As a Project Executive for The Clark Construction Group on the District Wharf Project in Washington DC, Catriona Winter led the design partners through an accelerated design period on its half-billion mixed-use waterfront project. The District Wharf project in Washington DC, is the result of the client, Hoffman-Madison Waterfront’s commitment to revitalizing the Southwest waterfront.
Watch Catriona Winter’s Presentation
In Winter’s presentation at the 2016 Project Management Symposium, “The District Wharf at Southwestern Waterfront, Washington, DC,” Winter discussed the development and execution of The Wharf, which is scheduled to open in 2017. Located along the historic Waterfront Channel, The District Wharf project aims to “recreate the SouthWest Waterfront as a world-class-destination.” The District Wharf plans to provide quality entertainment and retail space that maximizes the “cultural experience” for the District.
“When a client asks your company to lead a half-billion dollar project and take it design/build,” Winter said, “the answer is a resounding ‘yes.’”
With 14 years of experience in the construction industry and 12 years of experience with Clark, Winter has led the construction for a wide cross-section of building types: historic renovations, high-end law firm and corporate interior fit-outs, restoration of national monuments, heavy civil road and rail projects, the Washington Harbor water fountain and ice rink, residential, and numerous base building projects. But through her experience as a project and design executive, Winter learned the importance of observing all that is around her to execute successful projects.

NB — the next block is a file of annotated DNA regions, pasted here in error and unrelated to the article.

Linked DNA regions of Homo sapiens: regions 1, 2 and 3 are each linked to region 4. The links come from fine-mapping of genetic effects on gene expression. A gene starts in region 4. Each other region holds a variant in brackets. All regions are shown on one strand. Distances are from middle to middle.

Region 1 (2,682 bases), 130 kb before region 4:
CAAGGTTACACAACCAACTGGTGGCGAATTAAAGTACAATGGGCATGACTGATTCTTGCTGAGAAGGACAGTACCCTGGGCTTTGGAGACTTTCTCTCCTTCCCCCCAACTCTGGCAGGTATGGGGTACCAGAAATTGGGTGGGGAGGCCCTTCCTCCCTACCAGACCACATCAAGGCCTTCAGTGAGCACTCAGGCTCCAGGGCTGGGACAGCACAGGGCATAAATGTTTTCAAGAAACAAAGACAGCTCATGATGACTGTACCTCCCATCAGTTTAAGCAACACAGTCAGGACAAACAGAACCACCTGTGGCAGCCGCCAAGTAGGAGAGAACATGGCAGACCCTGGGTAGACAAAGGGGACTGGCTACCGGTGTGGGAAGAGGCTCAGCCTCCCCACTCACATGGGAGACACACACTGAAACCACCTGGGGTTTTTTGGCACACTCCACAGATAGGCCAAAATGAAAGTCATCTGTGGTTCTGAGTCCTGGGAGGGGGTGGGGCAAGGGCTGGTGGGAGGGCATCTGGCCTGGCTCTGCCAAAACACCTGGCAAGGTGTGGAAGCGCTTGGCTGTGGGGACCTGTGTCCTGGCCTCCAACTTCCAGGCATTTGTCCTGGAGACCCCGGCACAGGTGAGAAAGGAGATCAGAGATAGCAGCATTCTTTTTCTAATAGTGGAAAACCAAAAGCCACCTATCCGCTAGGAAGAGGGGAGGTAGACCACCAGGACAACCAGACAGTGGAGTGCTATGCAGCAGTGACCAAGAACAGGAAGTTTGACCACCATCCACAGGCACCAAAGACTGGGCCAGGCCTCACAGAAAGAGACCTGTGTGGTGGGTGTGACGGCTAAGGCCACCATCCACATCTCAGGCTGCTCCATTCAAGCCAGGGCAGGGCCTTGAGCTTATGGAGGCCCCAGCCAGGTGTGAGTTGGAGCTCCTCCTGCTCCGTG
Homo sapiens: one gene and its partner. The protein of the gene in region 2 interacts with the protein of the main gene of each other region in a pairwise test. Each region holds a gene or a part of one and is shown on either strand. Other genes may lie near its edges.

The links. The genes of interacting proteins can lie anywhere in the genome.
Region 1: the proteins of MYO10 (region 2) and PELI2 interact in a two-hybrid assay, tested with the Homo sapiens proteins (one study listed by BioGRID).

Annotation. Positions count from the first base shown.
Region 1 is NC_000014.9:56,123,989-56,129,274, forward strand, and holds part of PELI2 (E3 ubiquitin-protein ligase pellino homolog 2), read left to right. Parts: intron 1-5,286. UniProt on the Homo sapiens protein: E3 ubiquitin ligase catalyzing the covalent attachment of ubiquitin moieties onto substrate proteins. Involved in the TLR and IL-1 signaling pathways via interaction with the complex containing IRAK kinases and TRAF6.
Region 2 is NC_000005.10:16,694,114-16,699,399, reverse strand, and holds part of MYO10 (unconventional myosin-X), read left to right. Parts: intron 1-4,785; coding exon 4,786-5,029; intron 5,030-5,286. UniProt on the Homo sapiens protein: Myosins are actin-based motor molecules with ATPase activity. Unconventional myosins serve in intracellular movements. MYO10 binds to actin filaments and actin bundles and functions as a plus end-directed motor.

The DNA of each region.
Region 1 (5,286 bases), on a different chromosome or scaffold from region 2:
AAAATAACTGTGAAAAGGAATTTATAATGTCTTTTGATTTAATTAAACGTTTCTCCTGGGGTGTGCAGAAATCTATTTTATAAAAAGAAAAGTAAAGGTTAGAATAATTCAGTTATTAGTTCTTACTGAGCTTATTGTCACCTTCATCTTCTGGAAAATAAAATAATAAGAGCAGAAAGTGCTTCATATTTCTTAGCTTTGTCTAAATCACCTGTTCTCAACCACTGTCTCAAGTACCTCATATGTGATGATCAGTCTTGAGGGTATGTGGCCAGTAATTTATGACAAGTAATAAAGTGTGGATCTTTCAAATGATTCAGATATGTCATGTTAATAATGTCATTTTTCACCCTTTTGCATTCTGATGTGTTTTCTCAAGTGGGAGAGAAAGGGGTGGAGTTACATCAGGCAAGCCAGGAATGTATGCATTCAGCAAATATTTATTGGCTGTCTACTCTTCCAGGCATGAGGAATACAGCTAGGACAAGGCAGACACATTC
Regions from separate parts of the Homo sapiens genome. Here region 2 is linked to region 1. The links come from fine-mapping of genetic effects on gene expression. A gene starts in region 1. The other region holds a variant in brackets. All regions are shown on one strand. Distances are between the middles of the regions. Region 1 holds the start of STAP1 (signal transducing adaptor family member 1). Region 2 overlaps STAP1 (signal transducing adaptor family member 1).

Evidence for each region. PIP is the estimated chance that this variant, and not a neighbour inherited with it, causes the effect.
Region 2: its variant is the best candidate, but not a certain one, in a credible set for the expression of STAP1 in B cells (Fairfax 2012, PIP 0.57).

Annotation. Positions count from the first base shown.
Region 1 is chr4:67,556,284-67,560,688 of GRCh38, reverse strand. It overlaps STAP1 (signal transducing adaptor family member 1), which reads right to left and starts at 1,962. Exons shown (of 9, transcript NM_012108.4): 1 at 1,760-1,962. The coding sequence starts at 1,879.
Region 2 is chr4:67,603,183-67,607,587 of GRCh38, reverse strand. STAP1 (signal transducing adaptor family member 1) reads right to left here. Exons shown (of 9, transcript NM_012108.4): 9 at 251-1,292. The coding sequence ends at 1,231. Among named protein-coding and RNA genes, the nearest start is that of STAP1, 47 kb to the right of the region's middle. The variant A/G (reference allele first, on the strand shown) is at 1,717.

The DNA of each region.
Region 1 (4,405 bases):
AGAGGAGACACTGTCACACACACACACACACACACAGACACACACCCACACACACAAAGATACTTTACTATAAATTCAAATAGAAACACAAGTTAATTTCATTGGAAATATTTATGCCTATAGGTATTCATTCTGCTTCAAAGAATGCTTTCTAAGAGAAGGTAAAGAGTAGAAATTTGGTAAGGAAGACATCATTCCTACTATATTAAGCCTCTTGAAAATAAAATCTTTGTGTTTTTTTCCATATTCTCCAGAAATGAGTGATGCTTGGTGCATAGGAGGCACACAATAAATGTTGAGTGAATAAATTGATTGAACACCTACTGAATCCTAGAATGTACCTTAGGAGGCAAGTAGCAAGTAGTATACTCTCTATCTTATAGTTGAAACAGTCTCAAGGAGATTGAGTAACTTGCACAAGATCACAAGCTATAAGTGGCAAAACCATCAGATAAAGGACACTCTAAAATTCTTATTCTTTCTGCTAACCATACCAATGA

“As a design executive, I have learned the importance to ‘Scan, observe and call it out,’” Winter said. “There are some people who may not have the confidence to bring their very strong ideas to the table. By listening and observing everyone around you, you learn to read subtle cues and extract the best solutions the team has to offer.”
Currently Winter co-leads one of Clark’s MidAtlantic business units, managing commercial, residential, and higher educational projects.
Reflecting on the UMD Project Management Symposium, Winter said, “The variety and breadth of the professional experiences of the project management symposium’s attendees is quite remarkable. The impromptu discussions before, during, and between the scheduled sessions have been enlightening. To reflect upon how all these walks of careers are truly rooted in the same core principles is a reminder of how seemingly different careers are actually more similar in practice than one might initially think.”
Posted by Hannah Ku on May 13, 2016